Eartha Kitt began life in an impoverished family that quickly fell apart. By the time she was six she was picking cotton to earn her keep. By the time she was twenty-six, she had grown into the toast of the international nightlife circuit and a star on Broadway. Her stage persona is that of a gold digger, a slinky seductress, a feline presence with a wry sense of humor singing jaded laments about the pursuit of pleasure and wealthy men. There are also sultry interpretations of classic torch songs, ethnic songs from around the world, and a generous supply of comic numbers that poke fun at her image.

Eartha Mae Kitt was born the illegitimate daughter of sharecroppers in North South Carolina Her father disappeared when she was just a few years old and she lost her mother when she was six For the next two years she lived with ...

Article

Lawrence J. Simpson

Patti LaBelle, Grammy-winner, best-selling author, women’s shoe and fragrance designer, and self-help guru is a bona fide diva. Her five-octave voice is passionate and compelling, and, after more than forty years in the business, shows no signs of becoming tame.

Patti LaBelle was born Patricia (Patsy) Louise Holte in Philadelphia, Pennsylvania. Her parents were Bertha Lee Robinson and Henry Holte Jr. LaBelle’s mother had two children by a previous relationship: her brother Thomas and her sister Vivian were fourteen and twelve years, respectively, her senior. In addition to Patti, Bertha and Henry had two other daughters, Barbara (two years older than Patti) and Jackie (one year younger).

A very shy young girl so shy in fact that she once wet her pants in elementary school rather than raise her hand to ask for permission to go to the bathroom she first began singing in front of the mirror and later ...

Article

Shane Graham

South African jazz pianist, composer, journalist, writer, and broadcaster, was born 7 March 1921 in Queenstown, South Africa, to a family of musicians, the youngest of seven children born to Samuel Bokwe and Grace Matshikiza. Todd attended Adams College in Natal, and trained as a teacher at Lovedale College in Alice. He then taught English and mathematics at Lovedale High School beginning in 1940. He composed for the college choir during this time.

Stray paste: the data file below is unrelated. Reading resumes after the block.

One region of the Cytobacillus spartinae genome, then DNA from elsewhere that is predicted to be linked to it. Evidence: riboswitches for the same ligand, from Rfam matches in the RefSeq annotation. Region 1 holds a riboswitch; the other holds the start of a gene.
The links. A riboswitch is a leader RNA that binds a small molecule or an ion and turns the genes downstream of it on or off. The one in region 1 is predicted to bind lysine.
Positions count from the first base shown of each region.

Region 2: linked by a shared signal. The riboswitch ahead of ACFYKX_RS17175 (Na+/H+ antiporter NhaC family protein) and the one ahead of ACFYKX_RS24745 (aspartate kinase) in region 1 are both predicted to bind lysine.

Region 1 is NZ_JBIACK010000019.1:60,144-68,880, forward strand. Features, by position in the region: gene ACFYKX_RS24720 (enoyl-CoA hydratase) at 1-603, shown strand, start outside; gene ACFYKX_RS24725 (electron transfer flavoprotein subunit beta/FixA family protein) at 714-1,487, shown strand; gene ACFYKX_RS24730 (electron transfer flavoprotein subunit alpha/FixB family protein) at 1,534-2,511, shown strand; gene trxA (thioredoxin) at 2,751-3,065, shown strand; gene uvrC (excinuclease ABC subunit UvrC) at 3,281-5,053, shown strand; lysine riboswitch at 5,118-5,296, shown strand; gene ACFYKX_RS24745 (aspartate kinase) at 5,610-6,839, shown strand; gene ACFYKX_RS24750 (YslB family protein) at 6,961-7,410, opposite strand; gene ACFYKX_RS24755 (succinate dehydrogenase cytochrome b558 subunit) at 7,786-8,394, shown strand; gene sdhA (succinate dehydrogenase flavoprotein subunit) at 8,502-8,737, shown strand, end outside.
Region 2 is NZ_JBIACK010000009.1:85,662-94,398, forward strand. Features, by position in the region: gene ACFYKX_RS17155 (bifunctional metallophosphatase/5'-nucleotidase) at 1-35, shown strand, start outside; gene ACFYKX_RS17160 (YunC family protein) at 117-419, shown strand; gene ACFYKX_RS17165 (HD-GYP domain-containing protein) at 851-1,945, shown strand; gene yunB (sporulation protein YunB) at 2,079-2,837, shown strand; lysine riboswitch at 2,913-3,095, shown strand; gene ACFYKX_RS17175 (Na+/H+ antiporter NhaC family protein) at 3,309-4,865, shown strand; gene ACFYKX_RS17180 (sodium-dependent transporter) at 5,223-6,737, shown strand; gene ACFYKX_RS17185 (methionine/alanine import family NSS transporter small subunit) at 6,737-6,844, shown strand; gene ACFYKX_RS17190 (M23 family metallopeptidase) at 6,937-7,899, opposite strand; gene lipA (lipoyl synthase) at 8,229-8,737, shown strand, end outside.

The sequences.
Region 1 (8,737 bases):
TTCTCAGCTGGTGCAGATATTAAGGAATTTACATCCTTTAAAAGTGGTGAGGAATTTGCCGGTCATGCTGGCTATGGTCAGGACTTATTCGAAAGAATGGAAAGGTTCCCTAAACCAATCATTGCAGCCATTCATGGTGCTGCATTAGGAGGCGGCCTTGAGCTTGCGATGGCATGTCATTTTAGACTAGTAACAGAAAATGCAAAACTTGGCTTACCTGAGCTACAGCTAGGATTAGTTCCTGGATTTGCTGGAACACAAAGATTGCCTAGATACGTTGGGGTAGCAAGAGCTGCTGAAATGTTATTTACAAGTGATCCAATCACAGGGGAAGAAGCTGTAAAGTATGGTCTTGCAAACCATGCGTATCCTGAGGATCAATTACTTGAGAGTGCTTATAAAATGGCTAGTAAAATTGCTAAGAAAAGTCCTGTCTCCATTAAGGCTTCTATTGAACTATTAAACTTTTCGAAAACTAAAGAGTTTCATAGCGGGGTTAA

In 1947 Matshikiza moved to Johannesburg and met Esme Sheila Mpama, whom he married in 1950 and with whom he had one daughter, Marian, and one son, John. He taught high school, and then began teaching piano at his own private school. He played jazz piano with several groups throughout the 1950s, including the Manhattan Brothers, the Harlem Swingsters, and Nancy Jacobs and Her Sisters. In 1951 he began working for the newly founded Drum ...

Article

Sholomo B. Levy

writer and musician, was born in Brooklyn, New York, the youngest of eight children of Andrew Dennis McBride, a Baptist minister, and Rachel (Shilsky) McBride, an occasional typist. The exact date of his birth is not known. Part of a tide of African Americans who left the South in search of greater freedom and job opportunities in the North, McBride's father Andrew had moved in the 1940s from North Carolina to New York, where he found work in a small Manhattan leather factory. Similarly his mother, Rachel, had emigrated from Poland as a child in 1921 and settled with her family in Suffolk Virginia where her father an Orthodox rabbi ran a synagogue and managed a store that exploited the local black population One of Rachel s jobs in that store was to watch the shvartses a derogatory Yiddish term for blacks who were always suspected ...

Article

Robbie Clark

The multitalented Della Reese is one of the most treasured and well-respected entertainers of our time. Born Deloreese Patricia Early, she discovered her own singing talents as early as the age of six, singing hymns and gospel songs from the bathroom window of her family’s third-floor apartment in Detroit, Michigan. Radio listeners heard her voice over the airways across Detroit when the six-year-old sang as a soloist with the Olivet Baptist Church choir. It was then that family, friends, and neighbors unmistakably recognized her as their very own child prodigy. Her aspirations grew over the years to include writing, acting, and teaching, as well as singing.

Della Reese was born in Detroit. Her father, Richard Thad Early, an African American, was a steelworker. Her mother, Nellie Early was a Cherokee Indian and worked as a housekeeper She had five half siblings When she was thirteen years old ...